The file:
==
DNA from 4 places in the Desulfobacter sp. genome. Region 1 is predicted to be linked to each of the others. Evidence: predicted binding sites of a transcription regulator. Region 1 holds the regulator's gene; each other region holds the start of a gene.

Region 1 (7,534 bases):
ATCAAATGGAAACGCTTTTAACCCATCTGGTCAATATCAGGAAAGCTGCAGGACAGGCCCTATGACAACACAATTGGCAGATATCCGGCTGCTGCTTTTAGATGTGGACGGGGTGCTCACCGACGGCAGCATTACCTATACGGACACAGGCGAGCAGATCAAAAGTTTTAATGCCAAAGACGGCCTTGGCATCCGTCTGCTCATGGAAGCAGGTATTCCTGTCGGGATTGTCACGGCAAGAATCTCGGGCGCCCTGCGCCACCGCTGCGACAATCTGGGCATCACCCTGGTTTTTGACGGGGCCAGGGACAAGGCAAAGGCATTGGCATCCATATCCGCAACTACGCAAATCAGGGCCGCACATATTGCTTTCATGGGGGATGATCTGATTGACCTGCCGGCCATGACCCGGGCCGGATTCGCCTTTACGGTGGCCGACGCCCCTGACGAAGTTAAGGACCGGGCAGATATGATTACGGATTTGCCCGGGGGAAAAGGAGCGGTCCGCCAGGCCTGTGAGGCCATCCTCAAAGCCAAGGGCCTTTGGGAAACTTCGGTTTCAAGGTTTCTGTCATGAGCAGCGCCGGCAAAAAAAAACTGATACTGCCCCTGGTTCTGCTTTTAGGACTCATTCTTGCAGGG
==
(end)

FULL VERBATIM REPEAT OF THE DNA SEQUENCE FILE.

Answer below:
DNA from 4 places in the Desulfobacter sp. genome. Region 1 is predicted to be linked to each of the others. Evidence: predicted binding sites of a transcription regulator. Region 1 holds the regulator's gene; each other region holds the start of a gene.

Region 1 (7,534 bases):
ATCAAATGGAAACGCTTTTAACCCATCTGGTCAATATCAGGAAAGCTGCAGGACAGGCCCTATGACAACACAATTGGCAGATATCCGGCTGCTGCTTTTAGATGTGGACGGGGTGCTCACCGACGGCAGCATTACCTATACGGACACAGGCGAGCAGATCAAAAGTTTTAATGCCAAAGACGGCCTTGGCATCCGTCTGCTCATGGAAGCAGGTATTCCTGTCGGGATTGTCACGGCAAGAATCTCGGGCGCCCTGCGCCACCGCTGCGACAATCTGGGCATCACCCTGGTTTTTGACGGGGCCAGGGACAAGGCAAAGGCATTGGCATCCATATCCGCAACTACGCAAATCAGGGCCGCACATATTGCTTTCATGGGGGATGATCTGATTGACCTGCCGGCCATGACCCGGGCCGGATTCGCCTTTACGGTGGCCGACGCCCCTGACGAAGTTAAGGACCGGGCAGATATGATTACGGATTTGCCCGGGGGAAAAGGAGCGGTCCGCCAGGCCTGTGAGGCCATCCTCAAAGCCAAGGGCCTTTGGGAAACTTCGGTTTCAAGGTTTCTGTCATGAGCAGCGCCGGCAAAAAAAAACTGATACTGCCCCTGGTTCTGCTTTTAGGACTCATTCTTGCAGGG